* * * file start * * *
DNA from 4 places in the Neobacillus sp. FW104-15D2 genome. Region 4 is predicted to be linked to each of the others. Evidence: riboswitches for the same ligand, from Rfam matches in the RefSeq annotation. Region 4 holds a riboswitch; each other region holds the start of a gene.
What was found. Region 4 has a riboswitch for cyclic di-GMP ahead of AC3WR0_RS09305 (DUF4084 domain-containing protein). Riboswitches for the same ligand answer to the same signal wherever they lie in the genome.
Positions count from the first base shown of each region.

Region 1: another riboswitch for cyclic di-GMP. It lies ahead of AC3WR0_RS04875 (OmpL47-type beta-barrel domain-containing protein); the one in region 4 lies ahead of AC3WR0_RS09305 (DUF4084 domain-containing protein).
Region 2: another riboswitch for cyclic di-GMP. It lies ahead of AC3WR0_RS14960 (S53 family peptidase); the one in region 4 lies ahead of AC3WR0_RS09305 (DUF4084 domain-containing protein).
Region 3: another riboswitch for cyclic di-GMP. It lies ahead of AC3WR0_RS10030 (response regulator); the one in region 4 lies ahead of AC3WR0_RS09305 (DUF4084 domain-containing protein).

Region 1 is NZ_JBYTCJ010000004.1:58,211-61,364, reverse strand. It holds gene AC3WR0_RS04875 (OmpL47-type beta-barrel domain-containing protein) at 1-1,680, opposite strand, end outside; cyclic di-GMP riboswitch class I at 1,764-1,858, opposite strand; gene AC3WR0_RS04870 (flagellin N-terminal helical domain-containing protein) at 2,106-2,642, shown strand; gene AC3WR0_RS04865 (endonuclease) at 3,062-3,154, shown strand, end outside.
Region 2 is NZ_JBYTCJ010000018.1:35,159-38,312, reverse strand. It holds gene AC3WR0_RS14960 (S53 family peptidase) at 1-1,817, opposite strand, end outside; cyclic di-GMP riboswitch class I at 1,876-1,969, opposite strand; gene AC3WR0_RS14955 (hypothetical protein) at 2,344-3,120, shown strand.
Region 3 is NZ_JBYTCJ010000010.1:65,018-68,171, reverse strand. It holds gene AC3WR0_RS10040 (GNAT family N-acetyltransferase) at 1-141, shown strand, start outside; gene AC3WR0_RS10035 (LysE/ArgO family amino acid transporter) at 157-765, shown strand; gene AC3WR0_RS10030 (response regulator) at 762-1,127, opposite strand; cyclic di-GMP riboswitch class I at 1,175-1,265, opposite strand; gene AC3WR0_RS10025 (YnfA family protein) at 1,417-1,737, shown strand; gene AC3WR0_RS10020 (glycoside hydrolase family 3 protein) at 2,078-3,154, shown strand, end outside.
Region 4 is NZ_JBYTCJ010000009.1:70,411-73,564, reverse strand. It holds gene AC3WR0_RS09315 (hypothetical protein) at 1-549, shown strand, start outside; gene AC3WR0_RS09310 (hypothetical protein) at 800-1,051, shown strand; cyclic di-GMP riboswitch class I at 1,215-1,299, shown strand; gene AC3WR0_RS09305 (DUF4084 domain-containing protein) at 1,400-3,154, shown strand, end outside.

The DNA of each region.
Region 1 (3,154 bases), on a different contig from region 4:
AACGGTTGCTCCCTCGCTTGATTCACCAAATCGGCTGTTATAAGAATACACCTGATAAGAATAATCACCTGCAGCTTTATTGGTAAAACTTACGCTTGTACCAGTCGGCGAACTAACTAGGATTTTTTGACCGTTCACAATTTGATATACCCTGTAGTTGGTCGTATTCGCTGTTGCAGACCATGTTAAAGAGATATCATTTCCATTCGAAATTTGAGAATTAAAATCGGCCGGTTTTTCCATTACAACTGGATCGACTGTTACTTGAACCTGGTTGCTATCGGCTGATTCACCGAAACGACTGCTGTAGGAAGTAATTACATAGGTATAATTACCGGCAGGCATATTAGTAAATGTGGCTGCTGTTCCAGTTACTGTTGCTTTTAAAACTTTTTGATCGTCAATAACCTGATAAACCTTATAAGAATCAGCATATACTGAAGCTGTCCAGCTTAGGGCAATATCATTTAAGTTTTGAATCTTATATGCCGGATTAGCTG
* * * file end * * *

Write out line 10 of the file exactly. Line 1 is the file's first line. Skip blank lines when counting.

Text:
Region 4 is NZ_JBYTCJ010000009.1:70,411-73,564, reverse strand. It holds gene AC3WR0_RS09315 (hypothetical protein) at 1-549, shown strand, start outside; gene AC3WR0_RS09310 (hypothetical protein) at 800-1,051, shown strand; cyclic di-GMP riboswitch class I at 1,215-1,299, shown strand; gene AC3WR0_RS09305 (DUF4084 domain-containing protein) at 1,400-3,154, shown strand, end outside.